Due to the lack of standardization, there are many products on the market available to the consumer. Not all are created equal. Perhaps the most potent product is called Isocort. Isocort is a popular over-the-counter freeze-dried adrenal cortex glandular supplement containing herbs and medium chain triglycerides that may have cortisol-like properties. It’s advertised as providing a standardized, stable, and “gentle” dose of the adreno-cortical substance equivalent to 2.5 mg of cortisol per tablet. Ingredients of Isocort are listed are as follows: Freeze-Dried Adrenal Cortex (soluble fractionation) from New Zealand Sheep. Echinacea Extract (trace amount). Prunus and Lomatium dissectum root isolate (kreb concentrate-2%) in pellet base of lactose and lactase. No cortisol is actually listed in the ingredients. Clinically, if a strong steroidal effect is desired, prescription steroids such as Cortef or hydrocortisone are far more effective on a dose equivalent basis as compared to Isocort, though Isocort does seem to produce steroidal-like properties. Isocort equivalents are popular because it can stimulate the body, leading to increased energy and reduced fatigue. Long-term intake exposes the body to side effects common with other glandulars. Additionally, long term ingestion of echinacea (an Isocort component) is not indicated. Isocort should be taken with great care and under supervision of an experienced health care professional even though it is available as an over-the-counter nutritional supplement.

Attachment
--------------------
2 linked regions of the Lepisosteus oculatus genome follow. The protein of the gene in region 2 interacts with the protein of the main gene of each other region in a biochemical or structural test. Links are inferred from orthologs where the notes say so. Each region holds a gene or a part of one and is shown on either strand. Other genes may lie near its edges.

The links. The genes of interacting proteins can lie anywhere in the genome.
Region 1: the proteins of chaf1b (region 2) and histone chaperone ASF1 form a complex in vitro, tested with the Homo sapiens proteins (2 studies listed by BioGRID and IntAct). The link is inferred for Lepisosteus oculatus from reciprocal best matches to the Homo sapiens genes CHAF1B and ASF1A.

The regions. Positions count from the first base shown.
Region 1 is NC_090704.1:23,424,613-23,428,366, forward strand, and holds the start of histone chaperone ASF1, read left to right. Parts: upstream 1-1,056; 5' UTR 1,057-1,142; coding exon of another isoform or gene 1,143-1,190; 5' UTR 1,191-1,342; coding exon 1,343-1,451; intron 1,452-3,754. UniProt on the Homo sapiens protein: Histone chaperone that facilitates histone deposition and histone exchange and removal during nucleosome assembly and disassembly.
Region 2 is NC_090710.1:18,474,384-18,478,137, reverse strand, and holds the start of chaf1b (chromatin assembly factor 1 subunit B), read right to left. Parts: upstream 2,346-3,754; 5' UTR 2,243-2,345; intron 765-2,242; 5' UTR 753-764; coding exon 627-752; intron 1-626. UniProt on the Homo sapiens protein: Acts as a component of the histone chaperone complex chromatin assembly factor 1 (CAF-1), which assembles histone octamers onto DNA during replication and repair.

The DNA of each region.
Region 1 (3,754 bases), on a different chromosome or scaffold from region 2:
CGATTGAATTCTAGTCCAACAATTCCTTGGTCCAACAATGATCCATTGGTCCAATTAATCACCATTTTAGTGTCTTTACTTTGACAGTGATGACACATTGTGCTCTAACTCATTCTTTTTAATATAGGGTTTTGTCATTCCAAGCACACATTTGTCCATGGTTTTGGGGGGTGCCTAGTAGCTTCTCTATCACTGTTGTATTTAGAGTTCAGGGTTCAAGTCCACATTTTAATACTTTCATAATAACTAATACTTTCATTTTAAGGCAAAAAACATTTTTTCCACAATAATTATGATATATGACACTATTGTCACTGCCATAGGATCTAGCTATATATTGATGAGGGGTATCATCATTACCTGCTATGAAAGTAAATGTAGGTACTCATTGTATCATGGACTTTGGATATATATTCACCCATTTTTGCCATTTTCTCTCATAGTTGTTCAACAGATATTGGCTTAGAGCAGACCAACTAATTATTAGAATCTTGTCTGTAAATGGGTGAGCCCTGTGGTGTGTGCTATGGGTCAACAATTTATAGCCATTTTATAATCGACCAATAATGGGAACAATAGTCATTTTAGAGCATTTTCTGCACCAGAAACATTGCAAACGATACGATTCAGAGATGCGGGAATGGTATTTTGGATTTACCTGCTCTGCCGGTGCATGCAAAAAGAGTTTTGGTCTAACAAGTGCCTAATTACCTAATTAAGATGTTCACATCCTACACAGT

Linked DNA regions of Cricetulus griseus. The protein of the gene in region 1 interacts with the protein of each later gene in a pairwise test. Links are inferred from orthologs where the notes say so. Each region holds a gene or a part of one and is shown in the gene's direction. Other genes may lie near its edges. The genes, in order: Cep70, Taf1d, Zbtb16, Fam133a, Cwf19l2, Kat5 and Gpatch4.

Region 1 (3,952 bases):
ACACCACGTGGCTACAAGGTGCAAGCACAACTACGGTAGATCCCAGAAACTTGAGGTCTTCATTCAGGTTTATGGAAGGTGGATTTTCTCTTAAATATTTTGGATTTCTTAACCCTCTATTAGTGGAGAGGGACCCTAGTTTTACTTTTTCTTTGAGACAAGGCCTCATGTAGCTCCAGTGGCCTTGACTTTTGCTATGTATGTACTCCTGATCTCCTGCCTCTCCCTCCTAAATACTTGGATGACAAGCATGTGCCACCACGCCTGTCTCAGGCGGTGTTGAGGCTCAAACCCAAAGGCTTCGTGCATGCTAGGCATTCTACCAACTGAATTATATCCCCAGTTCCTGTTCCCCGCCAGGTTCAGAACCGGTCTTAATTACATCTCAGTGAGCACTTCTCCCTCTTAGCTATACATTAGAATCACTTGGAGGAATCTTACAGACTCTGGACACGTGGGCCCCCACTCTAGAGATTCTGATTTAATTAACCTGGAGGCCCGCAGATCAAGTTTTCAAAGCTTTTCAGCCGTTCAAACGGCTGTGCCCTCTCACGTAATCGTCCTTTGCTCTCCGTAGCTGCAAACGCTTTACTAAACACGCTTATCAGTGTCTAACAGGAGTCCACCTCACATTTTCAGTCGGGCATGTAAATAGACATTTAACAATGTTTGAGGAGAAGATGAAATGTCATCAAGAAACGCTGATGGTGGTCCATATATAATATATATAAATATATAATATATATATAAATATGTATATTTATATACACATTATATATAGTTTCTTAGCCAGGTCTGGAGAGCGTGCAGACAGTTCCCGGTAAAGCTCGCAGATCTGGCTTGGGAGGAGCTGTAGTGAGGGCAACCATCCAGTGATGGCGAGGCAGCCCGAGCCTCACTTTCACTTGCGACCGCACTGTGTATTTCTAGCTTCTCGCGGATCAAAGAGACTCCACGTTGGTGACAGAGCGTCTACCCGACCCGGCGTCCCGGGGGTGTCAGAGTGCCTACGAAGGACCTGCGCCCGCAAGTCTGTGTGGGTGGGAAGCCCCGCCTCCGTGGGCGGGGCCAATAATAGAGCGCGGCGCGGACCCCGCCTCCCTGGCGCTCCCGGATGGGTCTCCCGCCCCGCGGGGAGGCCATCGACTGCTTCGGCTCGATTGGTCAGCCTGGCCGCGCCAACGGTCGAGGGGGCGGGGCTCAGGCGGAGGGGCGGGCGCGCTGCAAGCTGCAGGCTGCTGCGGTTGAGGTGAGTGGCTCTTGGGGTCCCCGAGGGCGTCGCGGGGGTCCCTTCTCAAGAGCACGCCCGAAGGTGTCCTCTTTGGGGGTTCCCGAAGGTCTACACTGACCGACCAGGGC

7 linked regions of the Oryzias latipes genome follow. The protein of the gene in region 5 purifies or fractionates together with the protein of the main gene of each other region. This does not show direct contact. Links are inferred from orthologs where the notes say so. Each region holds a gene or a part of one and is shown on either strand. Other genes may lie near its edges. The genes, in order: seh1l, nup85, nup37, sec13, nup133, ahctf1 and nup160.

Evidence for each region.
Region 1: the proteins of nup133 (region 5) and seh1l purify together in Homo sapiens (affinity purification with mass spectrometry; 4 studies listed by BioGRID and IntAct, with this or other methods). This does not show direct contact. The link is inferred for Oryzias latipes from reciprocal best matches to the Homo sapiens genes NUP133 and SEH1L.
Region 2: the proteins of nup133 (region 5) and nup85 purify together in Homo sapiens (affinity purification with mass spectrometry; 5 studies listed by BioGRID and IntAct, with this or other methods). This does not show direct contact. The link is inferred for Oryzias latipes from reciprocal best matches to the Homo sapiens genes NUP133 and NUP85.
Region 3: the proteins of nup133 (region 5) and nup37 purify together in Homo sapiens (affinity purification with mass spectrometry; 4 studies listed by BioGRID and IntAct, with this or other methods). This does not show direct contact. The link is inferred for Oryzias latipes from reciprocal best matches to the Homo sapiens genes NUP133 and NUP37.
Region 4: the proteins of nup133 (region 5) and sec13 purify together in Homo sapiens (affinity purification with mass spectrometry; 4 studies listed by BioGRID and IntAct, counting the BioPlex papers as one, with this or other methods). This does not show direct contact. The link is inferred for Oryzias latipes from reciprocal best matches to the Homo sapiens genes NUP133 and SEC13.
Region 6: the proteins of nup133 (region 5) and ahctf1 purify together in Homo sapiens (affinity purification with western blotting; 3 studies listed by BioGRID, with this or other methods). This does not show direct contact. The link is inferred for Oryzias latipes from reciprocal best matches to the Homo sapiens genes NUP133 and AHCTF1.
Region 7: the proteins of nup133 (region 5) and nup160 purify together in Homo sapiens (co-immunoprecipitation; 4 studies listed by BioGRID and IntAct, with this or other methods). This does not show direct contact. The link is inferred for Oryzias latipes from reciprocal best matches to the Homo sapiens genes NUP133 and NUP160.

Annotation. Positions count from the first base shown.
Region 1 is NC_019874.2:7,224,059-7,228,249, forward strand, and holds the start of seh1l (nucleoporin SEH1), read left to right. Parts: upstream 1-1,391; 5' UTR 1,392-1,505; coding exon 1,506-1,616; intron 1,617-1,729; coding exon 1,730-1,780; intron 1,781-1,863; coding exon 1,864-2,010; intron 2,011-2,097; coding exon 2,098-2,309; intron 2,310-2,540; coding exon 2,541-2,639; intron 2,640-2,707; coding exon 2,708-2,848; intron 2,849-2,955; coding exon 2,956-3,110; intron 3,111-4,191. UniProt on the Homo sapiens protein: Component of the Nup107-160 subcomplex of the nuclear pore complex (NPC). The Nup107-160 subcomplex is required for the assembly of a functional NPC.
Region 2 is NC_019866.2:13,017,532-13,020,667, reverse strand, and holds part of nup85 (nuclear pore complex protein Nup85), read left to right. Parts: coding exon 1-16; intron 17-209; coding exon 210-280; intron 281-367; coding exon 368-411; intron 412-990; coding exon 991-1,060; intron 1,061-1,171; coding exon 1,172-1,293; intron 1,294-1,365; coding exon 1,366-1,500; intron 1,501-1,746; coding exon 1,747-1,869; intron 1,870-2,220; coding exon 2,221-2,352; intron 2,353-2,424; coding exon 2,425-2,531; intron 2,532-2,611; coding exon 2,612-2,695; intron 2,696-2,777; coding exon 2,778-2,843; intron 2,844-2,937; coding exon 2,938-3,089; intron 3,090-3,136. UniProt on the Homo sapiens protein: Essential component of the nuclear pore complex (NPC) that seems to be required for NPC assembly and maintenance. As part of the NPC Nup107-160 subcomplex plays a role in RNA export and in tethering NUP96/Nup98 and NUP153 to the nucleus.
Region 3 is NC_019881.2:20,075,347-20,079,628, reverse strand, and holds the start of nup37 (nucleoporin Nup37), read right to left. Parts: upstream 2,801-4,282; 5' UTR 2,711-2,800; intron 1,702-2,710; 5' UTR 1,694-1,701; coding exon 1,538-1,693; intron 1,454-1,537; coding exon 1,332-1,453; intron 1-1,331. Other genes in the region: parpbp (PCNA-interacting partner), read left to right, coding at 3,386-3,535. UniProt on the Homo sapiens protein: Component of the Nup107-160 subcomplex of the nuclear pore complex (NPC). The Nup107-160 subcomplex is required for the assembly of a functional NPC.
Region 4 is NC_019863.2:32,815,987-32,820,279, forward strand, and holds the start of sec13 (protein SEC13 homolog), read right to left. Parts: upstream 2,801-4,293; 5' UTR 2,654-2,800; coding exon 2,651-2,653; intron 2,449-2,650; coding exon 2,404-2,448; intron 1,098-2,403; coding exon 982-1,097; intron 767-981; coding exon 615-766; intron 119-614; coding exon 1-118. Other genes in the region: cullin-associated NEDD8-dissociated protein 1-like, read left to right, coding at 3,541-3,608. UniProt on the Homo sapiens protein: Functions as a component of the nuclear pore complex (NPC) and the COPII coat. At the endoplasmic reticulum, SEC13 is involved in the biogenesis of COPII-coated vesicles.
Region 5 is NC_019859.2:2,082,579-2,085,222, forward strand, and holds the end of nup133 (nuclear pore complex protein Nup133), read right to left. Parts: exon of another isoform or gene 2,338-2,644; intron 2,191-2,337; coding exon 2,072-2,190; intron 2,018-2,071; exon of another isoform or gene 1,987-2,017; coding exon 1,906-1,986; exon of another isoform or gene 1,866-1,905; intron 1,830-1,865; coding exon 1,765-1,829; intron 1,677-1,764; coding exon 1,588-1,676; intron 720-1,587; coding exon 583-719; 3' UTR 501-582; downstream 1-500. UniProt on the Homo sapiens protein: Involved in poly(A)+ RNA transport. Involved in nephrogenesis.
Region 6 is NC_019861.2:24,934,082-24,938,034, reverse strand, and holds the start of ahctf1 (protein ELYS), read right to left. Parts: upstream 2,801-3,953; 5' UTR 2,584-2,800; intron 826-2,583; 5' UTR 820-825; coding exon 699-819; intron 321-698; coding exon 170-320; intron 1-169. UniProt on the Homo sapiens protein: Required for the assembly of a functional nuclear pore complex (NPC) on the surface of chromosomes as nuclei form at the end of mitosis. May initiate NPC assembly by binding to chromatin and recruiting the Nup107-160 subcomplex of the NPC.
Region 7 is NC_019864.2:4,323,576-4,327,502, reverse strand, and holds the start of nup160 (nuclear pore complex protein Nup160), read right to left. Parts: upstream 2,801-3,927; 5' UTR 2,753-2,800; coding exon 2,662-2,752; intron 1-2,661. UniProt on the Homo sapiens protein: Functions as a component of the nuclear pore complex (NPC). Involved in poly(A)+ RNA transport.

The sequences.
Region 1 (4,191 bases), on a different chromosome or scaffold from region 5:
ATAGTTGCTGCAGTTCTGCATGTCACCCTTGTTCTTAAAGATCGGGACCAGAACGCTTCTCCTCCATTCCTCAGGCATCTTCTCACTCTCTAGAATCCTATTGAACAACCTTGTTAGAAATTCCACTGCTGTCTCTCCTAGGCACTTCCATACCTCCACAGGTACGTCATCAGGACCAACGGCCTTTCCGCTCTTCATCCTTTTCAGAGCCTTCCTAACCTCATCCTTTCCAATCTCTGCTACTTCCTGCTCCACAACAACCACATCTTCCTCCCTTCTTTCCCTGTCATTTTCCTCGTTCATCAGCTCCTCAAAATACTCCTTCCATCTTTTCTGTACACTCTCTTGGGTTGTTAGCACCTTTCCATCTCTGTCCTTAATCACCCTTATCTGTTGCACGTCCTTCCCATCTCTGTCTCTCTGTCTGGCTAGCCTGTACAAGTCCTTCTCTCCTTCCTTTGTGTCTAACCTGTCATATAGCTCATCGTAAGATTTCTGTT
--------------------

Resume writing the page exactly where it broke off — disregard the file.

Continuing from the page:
3. Thymus Glandular
Thymus extracts can have substances that influence the immune system, but it is very difficult to know what kind of short term and long term effect these glandular have on the immune system. There are countless immune substances in the body and it is extremely difficult to predict all the potential interactions when ingesting a thymus glandular. Furthermore, there could be wide variations in response between different people.